Background: The most common endocrine and metabolic disorders in premenopausal women is polycystic ovary syndrome (PCOS), characterized by hyperandrogenism, chronic anovulation, and/or ultrasound evidence of small ovarian cysts. Obesity and insulin resistance are also the main factors influencing the clinical manifestations of this syndrome. Alzheimer’s disease (AD) is the most typical progressive neurodegenerative disorder of the brain, and recent studies suggest a relationship between endocrinal dysregulation and neuronal loss during AD pathology.
Aim: This study aimed to evaluate the common risk factors for Alzheimer’s and PCOS based on previous studies. Knowing the common risk factors and eliminating them may prevent neurodegenerative Alzheimer’s disease in the future.
Method: In this narrative review, international databases, including Google Scholar, Scopus, PubMed, and the Web of Science, were searched to retrieve the relevant studies. The relevant studies’ summaries were categorized to discuss the possible pathways that may explain the association between Alzheimer’s and PCOS signs/symptoms and complications.
Results: According to our research, the factors involved in Alzheimer’s and PCOS disorders may share some common risk factors. In patients with PCOS, increased LH to FSH ratio, decreased vitamin D, insulin resistance, and obesity are some of the most important factors that may increase the risk of Alzheimer’s disease.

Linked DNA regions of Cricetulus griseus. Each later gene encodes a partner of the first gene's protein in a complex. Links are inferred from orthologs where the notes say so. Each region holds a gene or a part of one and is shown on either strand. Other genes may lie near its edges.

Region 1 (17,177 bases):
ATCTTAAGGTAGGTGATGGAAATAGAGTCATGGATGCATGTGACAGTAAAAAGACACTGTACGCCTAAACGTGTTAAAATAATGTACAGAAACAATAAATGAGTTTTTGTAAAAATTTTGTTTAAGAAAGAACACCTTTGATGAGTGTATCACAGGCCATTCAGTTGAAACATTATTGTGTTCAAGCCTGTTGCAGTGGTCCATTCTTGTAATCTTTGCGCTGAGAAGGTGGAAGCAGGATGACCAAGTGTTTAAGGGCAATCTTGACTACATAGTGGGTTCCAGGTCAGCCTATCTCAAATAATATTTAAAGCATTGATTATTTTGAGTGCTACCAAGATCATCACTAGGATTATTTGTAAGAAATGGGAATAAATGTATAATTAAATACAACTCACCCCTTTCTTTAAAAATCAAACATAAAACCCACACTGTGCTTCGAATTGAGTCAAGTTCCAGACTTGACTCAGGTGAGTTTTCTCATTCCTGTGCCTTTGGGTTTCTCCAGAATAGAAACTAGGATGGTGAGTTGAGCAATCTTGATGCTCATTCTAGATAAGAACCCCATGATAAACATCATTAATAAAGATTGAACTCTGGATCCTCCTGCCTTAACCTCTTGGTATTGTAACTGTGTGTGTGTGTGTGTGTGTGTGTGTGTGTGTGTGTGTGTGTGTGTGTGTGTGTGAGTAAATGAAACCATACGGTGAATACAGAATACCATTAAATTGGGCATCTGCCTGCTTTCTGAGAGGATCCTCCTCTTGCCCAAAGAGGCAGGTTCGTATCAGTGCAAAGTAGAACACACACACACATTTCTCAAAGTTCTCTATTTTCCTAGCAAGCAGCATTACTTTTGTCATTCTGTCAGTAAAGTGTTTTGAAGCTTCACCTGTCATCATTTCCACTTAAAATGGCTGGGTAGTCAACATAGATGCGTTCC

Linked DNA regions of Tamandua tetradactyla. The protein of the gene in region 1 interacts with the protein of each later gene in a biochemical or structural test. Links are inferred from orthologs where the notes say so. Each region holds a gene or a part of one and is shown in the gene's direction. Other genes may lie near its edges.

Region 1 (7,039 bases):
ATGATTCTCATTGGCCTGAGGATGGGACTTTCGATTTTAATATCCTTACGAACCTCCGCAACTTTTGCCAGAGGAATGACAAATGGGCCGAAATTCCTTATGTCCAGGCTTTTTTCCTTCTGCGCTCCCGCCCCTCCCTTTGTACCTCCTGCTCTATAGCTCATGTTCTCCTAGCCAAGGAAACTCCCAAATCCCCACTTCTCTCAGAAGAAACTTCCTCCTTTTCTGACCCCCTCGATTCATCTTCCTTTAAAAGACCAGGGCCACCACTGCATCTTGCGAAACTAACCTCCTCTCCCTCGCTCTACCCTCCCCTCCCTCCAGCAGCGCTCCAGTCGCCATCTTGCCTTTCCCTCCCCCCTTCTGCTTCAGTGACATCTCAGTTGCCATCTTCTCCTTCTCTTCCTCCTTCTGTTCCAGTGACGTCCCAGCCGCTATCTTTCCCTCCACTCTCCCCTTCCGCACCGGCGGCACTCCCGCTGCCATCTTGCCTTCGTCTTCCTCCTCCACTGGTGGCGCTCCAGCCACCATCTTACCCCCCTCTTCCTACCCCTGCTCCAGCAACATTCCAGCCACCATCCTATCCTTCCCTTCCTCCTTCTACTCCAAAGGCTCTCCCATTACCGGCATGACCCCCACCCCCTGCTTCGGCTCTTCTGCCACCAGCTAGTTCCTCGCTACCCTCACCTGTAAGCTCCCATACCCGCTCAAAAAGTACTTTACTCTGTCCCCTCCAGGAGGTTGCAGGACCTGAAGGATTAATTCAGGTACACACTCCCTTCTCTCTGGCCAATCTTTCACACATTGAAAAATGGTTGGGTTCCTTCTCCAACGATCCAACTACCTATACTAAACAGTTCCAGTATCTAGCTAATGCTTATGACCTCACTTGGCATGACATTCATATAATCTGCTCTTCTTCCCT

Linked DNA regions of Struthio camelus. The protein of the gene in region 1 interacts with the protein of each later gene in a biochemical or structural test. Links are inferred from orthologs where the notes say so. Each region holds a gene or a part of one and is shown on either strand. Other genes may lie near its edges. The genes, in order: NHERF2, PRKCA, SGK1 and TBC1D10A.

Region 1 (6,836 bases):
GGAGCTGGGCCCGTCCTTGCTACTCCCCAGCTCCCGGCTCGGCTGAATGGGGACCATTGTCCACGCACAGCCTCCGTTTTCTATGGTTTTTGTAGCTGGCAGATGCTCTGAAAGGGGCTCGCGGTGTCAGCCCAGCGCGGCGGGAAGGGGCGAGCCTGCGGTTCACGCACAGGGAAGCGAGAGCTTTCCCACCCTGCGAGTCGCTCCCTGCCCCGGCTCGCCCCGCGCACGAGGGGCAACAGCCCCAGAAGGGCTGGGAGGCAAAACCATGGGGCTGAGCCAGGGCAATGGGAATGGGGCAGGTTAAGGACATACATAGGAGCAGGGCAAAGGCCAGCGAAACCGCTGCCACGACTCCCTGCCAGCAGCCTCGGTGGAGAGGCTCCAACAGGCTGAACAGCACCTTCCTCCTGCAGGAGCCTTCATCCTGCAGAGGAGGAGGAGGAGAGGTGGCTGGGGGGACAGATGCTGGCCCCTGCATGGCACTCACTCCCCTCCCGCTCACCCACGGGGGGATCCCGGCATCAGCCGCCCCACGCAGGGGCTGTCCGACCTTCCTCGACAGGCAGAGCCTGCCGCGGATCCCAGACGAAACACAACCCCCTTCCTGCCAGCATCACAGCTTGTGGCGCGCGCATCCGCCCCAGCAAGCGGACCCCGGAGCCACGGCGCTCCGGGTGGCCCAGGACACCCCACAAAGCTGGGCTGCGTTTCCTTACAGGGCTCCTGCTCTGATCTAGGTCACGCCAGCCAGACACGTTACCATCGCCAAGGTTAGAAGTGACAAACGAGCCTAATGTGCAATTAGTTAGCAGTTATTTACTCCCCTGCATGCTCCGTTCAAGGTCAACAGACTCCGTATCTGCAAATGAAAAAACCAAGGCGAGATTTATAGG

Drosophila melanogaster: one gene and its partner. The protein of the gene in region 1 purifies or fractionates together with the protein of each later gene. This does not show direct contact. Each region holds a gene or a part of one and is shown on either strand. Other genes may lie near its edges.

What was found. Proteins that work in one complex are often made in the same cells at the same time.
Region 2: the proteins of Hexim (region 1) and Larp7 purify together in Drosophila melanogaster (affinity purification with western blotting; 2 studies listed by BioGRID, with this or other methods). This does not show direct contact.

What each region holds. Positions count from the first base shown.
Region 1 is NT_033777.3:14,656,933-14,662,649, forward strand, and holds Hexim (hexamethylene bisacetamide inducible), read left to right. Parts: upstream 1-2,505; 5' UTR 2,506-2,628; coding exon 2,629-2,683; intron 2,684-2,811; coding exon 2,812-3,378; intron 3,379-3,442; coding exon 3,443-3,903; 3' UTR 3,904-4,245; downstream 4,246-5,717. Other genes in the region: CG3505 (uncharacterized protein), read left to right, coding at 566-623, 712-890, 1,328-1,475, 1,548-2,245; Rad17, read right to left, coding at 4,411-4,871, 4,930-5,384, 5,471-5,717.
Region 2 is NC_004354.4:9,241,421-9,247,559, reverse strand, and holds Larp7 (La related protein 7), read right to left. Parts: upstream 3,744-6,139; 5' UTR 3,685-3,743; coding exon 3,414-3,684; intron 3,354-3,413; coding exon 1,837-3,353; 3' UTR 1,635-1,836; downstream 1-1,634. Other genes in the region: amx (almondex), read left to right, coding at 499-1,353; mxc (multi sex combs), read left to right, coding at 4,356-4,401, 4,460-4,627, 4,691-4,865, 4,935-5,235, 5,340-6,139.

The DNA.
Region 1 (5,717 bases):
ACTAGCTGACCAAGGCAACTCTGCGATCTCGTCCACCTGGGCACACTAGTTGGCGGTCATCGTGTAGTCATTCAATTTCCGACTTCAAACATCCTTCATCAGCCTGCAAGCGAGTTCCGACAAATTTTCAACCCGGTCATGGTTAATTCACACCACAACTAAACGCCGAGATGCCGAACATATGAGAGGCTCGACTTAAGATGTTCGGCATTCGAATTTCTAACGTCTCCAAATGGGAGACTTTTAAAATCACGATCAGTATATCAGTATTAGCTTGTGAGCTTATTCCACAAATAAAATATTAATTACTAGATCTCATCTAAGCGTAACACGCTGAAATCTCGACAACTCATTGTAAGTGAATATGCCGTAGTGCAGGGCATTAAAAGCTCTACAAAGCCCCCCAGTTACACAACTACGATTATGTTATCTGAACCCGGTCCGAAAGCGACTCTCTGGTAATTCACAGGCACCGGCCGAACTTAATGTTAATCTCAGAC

Plain Language Summary
Polycystic ovary syndrome is a disorder of the female reproductive system that can be caused by hormonal disorders. The disease is detected by an ultrasound of the ovaries with small ovarian cysts. Obesity and insulin resistance are among the factors that can affect the clinical symptoms of this disease. Obesity due to high-fat consumption can affect cognitive functions with age. Alzheimer’s is the most common disease associated with disorders in brain cells; a link between hormonal disorders and Alzheimer’s has recently been reported. We conducted a review of reports and articles published in connection with polycystic ovary syndrome and neurodegenerative disorders in reputable scientific databases. Studies have shown that the factors involved in polycystic ovary syndrome and Alzheimer’s disease may indicate that both diseases have common risk factors. It may be linked to the symptoms and/or complications of Alzheimer’s disease and polycystic ovary syndrome. Future preclinical studies are needed to closely examine the mechanisms associated with polycystic ovary syndrome and the association with Alzheimer’s. The novelty of our study is from the fact that the PCOS may be to some extent considered as a cause (exposure) among others of AD’s (outcome) and the association might be confounded by some or all the risk factors assessed in this review. The nature of the method—the narrative review—is relatively subjective (in the determination of which studies to include, the way the studies are analyzed, and the conclusions drawn) and hence may not help mitigate bias.